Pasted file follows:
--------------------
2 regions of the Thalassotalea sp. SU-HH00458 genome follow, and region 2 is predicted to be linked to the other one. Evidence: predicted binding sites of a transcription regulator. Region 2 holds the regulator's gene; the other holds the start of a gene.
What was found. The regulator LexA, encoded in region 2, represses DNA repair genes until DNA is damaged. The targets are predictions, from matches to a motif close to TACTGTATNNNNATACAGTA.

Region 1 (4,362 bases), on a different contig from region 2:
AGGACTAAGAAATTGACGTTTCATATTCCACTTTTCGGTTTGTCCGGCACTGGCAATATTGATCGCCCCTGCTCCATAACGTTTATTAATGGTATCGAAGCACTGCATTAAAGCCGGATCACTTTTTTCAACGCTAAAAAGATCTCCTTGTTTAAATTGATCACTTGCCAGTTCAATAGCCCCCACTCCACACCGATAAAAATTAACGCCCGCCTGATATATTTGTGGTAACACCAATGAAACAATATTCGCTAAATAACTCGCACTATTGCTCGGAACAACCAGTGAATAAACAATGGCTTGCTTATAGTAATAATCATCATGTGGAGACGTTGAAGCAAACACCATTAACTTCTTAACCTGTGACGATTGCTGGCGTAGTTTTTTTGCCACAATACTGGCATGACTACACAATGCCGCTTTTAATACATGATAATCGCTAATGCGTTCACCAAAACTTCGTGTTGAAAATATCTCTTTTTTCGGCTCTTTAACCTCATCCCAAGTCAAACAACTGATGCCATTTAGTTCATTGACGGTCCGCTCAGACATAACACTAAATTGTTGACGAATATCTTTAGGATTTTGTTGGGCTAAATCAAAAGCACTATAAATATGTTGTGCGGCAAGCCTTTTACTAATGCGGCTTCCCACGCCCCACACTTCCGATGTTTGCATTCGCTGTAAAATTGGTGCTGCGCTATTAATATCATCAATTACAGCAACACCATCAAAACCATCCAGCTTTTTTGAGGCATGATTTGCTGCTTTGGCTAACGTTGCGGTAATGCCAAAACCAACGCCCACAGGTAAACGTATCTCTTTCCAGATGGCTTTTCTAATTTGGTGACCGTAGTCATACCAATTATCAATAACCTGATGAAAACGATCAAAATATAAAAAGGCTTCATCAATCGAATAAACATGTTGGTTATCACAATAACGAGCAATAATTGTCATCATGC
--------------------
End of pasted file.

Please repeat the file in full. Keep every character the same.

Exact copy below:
2 regions of the Thalassotalea sp. SU-HH00458 genome follow, and region 2 is predicted to be linked to the other one. Evidence: predicted binding sites of a transcription regulator. Region 2 holds the regulator's gene; the other holds the start of a gene.
What was found. The regulator LexA, encoded in region 2, represses DNA repair genes until DNA is damaged. The targets are predictions, from matches to a motif close to TACTGTATNNNNATACAGTA.

Region 1 (4,362 bases), on a different contig from region 2:
AGGACTAAGAAATTGACGTTTCATATTCCACTTTTCGGTTTGTCCGGCACTGGCAATATTGATCGCCCCTGCTCCATAACGTTTATTAATGGTATCGAAGCACTGCATTAAAGCCGGATCACTTTTTTCAACGCTAAAAAGATCTCCTTGTTTAAATTGATCACTTGCCAGTTCAATAGCCCCCACTCCACACCGATAAAAATTAACGCCCGCCTGATATATTTGTGGTAACACCAATGAAACAATATTCGCTAAATAACTCGCACTATTGCTCGGAACAACCAGTGAATAAACAATGGCTTGCTTATAGTAATAATCATCATGTGGAGACGTTGAAGCAAACACCATTAACTTCTTAACCTGTGACGATTGCTGGCGTAGTTTTTTTGCCACAATACTGGCATGACTACACAATGCCGCTTTTAATACATGATAATCGCTAATGCGTTCACCAAAACTTCGTGTTGAAAATATCTCTTTTTTCGGCTCTTTAACCTCATCCCAAGTCAAACAACTGATGCCATTTAGTTCATTGACGGTCCGCTCAGACATAACACTAAATTGTTGACGAATATCTTTAGGATTTTGTTGGGCTAAATCAAAAGCACTATAAATATGTTGTGCGGCAAGCCTTTTACTAATGCGGCTTCCCACGCCCCACACTTCCGATGTTTGCATTCGCTGTAAAATTGGTGCTGCGCTATTAATATCATCAATTACAGCAACACCATCAAAACCATCCAGCTTTTTTGAGGCATGATTTGCTGCTTTGGCTAACGTTGCGGTAATGCCAAAACCAACGCCCACAGGTAAACGTATCTCTTTCCAGATGGCTTTTCTAATTTGGTGACCGTAGTCATACCAATTATCAATAACCTGATGAAAACGATCAAAATATAAAAAGGCTTCATCAATCGAATAAACATGTTGGTTATCACAATAACGAGCAATAATTGTCATCATGC